The foregoing bath containing the constituents within the concentration ranges specified produce bright, level and ductile copper deposits over current density ranges preferably from about 10 to about 50 ASF with 30 ASF being particularly satisfactory. Such copper deposits have the particular ability to level over imperfections in the holes of printed circuit boards.
An electrolyte is prepared containing:
______________________________________INGREDIENT CONCENTRATION______________________________________CuSO4 . 5H2 O 67.5 g/lH2 SO4 172.5 g/lCl- 70 mg/lMethic turquoise 8 mg/lQuaternized Polyepichlorohydrin 6 mg/lDivalent sulfur compound 32 mg/lPolybenzylethyleneimine 1.5 mg/lCarbowax 4000 20 mg/l______________________________________
A 2 inch by 2 inch printed circuit board is cleaned and water rinsed and then plated in the foregoing electrolyte for a period of 30 minutes at a current density of 30 ASF using air agitation and an electrolyte temperature of 22° C. The resultant copper plated circuit board is characterized as having a bright copper deposit with good leveling and ductility.
While it will be apparent that the invention herein disclosed is well calculated to achieve the benefits and advantages as hereinabove set forth, it will be appreciated that the invention is susceptible to modification, variation and change without departing from the spirit thereof.
|Patente citada||Fecha de presentación||Fecha de publicación||Solicitante||Título|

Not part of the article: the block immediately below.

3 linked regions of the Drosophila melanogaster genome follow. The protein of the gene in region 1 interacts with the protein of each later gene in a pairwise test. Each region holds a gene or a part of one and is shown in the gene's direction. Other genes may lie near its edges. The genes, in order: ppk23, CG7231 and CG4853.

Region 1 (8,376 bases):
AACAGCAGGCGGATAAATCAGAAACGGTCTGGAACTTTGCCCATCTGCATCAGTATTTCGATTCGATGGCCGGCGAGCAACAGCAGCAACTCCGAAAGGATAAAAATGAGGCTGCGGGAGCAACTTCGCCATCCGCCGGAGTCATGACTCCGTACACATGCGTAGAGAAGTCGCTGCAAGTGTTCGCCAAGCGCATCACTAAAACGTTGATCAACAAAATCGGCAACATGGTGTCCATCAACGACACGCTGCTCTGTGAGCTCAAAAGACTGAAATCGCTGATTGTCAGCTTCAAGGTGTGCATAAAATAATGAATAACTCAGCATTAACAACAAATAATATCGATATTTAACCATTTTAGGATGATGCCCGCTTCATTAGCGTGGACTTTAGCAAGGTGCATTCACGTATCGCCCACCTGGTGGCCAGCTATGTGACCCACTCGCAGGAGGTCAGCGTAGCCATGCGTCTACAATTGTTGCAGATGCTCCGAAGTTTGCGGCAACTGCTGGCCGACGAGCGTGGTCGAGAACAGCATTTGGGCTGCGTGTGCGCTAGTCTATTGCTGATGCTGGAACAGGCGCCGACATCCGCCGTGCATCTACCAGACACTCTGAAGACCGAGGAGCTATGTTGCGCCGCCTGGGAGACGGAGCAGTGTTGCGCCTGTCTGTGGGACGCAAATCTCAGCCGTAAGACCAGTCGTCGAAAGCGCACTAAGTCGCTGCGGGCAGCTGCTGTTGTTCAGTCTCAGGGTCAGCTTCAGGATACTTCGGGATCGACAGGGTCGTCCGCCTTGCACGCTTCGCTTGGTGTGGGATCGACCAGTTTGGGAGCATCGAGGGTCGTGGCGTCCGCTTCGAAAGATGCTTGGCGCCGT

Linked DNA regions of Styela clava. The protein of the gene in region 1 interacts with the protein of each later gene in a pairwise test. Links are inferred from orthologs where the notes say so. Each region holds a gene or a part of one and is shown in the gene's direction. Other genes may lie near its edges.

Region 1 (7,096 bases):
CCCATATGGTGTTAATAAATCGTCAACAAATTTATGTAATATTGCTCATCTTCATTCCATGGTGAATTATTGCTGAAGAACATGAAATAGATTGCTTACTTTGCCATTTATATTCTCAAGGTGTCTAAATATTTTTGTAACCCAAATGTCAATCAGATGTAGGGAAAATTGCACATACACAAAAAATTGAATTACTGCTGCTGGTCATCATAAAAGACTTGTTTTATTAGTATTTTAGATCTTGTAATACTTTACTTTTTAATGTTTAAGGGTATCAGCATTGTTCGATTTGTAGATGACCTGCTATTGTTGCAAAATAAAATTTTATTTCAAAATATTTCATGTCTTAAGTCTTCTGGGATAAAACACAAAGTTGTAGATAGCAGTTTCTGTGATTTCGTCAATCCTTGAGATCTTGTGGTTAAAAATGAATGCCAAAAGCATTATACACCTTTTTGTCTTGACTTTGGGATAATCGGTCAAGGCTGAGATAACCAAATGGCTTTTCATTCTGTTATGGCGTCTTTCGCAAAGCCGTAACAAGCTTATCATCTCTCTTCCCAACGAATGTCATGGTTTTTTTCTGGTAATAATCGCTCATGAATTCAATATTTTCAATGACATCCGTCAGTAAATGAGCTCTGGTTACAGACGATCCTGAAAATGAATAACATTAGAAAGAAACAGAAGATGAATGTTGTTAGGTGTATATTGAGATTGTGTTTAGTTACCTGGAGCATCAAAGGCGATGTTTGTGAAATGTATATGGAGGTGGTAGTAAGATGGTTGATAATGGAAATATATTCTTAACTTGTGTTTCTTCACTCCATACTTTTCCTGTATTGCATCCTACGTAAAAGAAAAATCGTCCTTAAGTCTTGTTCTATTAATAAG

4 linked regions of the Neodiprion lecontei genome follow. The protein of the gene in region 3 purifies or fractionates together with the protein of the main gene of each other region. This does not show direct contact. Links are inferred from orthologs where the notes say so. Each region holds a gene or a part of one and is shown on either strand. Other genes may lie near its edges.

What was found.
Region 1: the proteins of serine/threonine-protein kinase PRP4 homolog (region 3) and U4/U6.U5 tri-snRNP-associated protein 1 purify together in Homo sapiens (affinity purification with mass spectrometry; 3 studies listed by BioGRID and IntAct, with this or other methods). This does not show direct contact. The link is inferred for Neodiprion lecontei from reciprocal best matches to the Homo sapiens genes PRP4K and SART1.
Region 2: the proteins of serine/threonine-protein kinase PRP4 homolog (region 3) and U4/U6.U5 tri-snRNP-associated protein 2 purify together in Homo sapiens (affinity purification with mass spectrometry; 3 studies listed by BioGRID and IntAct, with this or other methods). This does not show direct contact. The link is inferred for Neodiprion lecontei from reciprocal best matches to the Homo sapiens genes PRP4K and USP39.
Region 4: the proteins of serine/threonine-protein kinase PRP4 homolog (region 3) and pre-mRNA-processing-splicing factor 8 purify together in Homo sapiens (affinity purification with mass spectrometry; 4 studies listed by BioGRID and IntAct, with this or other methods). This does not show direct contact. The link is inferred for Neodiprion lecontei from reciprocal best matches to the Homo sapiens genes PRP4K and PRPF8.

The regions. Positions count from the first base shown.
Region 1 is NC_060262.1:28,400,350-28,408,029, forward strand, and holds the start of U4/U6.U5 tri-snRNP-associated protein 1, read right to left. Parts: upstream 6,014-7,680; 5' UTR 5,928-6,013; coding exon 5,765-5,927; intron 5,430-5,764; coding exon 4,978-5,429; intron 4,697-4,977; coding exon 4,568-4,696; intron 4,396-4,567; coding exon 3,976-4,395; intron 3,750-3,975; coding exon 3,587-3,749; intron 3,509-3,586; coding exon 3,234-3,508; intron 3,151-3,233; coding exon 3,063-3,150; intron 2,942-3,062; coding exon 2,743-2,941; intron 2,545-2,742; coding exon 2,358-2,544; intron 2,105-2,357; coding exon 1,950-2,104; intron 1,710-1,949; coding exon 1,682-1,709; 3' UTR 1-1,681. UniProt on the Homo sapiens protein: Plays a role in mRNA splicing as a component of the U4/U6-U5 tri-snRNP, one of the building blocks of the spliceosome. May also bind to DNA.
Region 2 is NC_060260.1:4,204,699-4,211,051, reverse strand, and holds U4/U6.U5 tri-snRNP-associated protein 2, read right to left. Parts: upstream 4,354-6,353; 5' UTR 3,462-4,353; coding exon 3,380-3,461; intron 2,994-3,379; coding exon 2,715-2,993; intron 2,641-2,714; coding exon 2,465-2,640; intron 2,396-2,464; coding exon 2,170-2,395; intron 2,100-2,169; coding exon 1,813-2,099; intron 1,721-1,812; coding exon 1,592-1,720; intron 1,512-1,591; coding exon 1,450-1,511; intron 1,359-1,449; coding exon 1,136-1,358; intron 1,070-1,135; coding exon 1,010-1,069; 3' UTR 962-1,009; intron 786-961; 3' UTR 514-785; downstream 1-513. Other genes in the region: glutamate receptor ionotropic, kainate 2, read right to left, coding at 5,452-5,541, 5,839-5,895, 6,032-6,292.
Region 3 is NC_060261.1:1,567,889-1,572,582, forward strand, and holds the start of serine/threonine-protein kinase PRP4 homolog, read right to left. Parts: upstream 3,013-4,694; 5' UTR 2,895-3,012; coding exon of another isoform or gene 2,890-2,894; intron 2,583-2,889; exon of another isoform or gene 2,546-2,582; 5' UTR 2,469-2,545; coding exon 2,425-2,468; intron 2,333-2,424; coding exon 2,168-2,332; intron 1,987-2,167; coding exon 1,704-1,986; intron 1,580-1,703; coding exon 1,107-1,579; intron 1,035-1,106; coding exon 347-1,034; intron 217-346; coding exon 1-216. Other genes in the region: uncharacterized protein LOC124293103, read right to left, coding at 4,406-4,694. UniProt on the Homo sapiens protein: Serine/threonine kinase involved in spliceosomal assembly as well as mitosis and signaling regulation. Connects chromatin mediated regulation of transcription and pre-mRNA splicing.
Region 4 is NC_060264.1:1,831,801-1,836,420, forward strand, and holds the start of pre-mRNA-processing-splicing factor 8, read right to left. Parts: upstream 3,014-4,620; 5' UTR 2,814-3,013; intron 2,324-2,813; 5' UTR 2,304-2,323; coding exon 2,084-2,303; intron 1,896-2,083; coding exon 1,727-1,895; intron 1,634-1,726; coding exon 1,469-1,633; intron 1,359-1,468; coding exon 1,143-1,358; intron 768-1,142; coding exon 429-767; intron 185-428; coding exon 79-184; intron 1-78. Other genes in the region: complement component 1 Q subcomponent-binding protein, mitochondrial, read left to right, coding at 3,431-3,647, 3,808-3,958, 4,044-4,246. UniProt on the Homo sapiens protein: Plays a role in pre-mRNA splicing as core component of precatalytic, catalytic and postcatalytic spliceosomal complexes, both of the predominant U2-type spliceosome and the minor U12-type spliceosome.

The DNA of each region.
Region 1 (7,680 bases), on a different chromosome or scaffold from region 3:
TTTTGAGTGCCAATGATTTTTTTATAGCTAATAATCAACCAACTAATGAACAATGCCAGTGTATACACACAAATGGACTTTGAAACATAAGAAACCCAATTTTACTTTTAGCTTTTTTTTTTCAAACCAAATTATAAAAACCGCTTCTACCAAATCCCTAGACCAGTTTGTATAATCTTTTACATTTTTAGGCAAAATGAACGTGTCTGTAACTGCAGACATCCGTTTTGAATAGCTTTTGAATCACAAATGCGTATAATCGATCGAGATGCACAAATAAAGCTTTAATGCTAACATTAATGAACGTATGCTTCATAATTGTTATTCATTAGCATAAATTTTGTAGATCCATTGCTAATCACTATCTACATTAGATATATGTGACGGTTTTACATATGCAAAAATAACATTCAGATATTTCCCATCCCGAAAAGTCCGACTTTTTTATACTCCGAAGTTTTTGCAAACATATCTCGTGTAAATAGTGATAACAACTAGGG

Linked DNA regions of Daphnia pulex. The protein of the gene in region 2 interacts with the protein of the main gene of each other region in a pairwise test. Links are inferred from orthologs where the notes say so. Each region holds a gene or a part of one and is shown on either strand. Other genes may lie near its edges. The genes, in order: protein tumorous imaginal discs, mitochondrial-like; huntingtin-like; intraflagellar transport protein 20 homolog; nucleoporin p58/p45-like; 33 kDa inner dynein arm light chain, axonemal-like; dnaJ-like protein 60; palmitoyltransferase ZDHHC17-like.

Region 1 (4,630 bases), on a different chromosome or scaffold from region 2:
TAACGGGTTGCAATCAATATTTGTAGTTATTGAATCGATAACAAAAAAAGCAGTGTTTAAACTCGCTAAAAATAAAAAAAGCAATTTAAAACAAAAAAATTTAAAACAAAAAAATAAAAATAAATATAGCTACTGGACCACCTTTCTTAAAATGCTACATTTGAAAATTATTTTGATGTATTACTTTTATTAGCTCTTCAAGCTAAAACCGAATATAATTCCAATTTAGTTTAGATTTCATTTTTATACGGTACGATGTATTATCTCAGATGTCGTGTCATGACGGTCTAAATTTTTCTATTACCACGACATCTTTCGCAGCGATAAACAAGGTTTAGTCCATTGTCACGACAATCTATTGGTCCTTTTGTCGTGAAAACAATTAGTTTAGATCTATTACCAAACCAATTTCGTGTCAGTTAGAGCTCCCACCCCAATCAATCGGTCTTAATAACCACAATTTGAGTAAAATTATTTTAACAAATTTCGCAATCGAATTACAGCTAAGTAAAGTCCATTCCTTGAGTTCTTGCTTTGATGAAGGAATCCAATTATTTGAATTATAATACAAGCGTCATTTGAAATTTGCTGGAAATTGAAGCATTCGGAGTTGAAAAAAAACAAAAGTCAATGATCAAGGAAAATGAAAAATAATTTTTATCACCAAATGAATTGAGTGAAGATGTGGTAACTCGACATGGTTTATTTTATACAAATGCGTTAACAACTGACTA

|US3267010 *||16 Abr 1962||16 Ago 1966||Udylite Corp||Electrodeposition of copper from acidic baths|
|US3328273 *||15 Ago 1966||27 Jun 1967||Udylite Corp||Electro-deposition of copper from acidic baths|
|US3770598 *||21 Ene 1972||6 Nov 1973||Oxy Metal Finishing Corp||Electrodeposition of copper from acid baths|
|US4110176 *||4 May 1977||29 Ago 1978||Oxy Metal Industries Corporation||Electrodeposition of copper|
|US4272335 *||19 Feb 1980||9 Jun 1981||Oxy Metal Industries Corporation||Composition and method for electrodeposition of copper|
|Patente citante||Fecha de presentación||Fecha de publicación||Solicitante||Título|
|US4555315 *||29 May 1984||26 Nov 1985||Omi International Corporation||High speed copper electroplating process and bath therefor|
|US4975159 *||24 Oct 1989||4 Dic 1990||Schering Aktiengesellschaft||Aqueous acidic bath for electrochemical deposition of a shiny and tear-free copper coating and method of using same|
|US5252196 *||5 Dic 1991||12 Oct 1993||Shipley Company Inc.||Copper electroplating solutions and processes|
|US5328589 *||23 Dic 1992||12 Jul 1994||Enthone-Omi, Inc.||Functional fluid additives for acid copper electroplating baths|
|US5730854 *||30 May 1996||24 Mar 1998||Enthone-Omi, Inc.||Alkoxylated dimercaptans as copper additives and de-polarizing additives|
|US6113771 *||13 Jul 1998||5 Sep 2000||Applied Materials, Inc.||Electro deposition chemistry|
|US6136163 *||5 Mar 1999||24 Oct 2000||Applied Materials, Inc.||Apparatus for electro-chemical deposition with thermal anneal chamber|
|US6183622||13 Jul 1998||6 Feb 2001||Enthone-Omi, Inc.||Ductility additives for electrorefining and electrowinning|
|US6228233||30 Nov 1998||8 May 2001||Applied Materials, Inc.||Inflatable compliant bladder assembly|
|US6254760||5 Mar 1999||3 Jul 2001||Applied Materials, Inc.||Electro-chemical deposition system and method|
|US6258220||8 Abr 1999||10 Jul 2001||Applied Materials, Inc.||Electro-chemical deposition system|